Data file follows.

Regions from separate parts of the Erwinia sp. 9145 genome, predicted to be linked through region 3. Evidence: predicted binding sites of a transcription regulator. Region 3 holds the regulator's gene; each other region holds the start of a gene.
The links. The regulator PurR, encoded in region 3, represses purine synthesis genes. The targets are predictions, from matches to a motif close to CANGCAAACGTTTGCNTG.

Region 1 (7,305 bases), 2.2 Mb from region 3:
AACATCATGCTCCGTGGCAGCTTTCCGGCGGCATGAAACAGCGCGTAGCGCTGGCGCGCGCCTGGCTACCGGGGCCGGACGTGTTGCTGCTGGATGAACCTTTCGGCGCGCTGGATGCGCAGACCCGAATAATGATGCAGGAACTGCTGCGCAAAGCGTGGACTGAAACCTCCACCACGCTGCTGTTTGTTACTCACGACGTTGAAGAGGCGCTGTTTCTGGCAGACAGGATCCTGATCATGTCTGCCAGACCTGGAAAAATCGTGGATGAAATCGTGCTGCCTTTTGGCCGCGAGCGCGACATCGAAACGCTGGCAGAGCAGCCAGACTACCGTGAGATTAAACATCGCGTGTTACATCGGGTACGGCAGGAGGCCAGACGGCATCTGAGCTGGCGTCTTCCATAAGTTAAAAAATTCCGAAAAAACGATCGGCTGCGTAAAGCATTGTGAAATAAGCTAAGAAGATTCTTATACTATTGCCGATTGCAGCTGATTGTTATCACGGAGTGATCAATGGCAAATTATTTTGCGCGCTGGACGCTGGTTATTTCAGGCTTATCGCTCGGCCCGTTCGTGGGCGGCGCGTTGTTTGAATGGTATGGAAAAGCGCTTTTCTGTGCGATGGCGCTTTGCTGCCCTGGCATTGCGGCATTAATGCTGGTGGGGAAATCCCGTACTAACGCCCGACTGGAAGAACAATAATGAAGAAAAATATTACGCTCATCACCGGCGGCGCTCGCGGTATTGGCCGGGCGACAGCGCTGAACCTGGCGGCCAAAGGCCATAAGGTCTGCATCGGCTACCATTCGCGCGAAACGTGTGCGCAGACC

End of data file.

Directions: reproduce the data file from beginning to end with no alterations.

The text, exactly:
Regions from separate parts of the Erwinia sp. 9145 genome, predicted to be linked through region 3. Evidence: predicted binding sites of a transcription regulator. Region 3 holds the regulator's gene; each other region holds the start of a gene.
The links. The regulator PurR, encoded in region 3, represses purine synthesis genes. The targets are predictions, from matches to a motif close to CANGCAAACGTTTGCNTG.

Region 1 (7,305 bases), 2.2 Mb from region 3:
AACATCATGCTCCGTGGCAGCTTTCCGGCGGCATGAAACAGCGCGTAGCGCTGGCGCGCGCCTGGCTACCGGGGCCGGACGTGTTGCTGCTGGATGAACCTTTCGGCGCGCTGGATGCGCAGACCCGAATAATGATGCAGGAACTGCTGCGCAAAGCGTGGACTGAAACCTCCACCACGCTGCTGTTTGTTACTCACGACGTTGAAGAGGCGCTGTTTCTGGCAGACAGGATCCTGATCATGTCTGCCAGACCTGGAAAAATCGTGGATGAAATCGTGCTGCCTTTTGGCCGCGAGCGCGACATCGAAACGCTGGCAGAGCAGCCAGACTACCGTGAGATTAAACATCGCGTGTTACATCGGGTACGGCAGGAGGCCAGACGGCATCTGAGCTGGCGTCTTCCATAAGTTAAAAAATTCCGAAAAAACGATCGGCTGCGTAAAGCATTGTGAAATAAGCTAAGAAGATTCTTATACTATTGCCGATTGCAGCTGATTGTTATCACGGAGTGATCAATGGCAAATTATTTTGCGCGCTGGACGCTGGTTATTTCAGGCTTATCGCTCGGCCCGTTCGTGGGCGGCGCGTTGTTTGAATGGTATGGAAAAGCGCTTTTCTGTGCGATGGCGCTTTGCTGCCCTGGCATTGCGGCATTAATGCTGGTGGGGAAATCCCGTACTAACGCCCGACTGGAAGAACAATAATGAAGAAAAATATTACGCTCATCACCGGCGGCGCTCGCGGTATTGGCCGGGCGACAGCGCTGAACCTGGCGGCCAAAGGCCATAAGGTCTGCATCGGCTACCATTCGCGCGAAACGTGTGCGCAGACC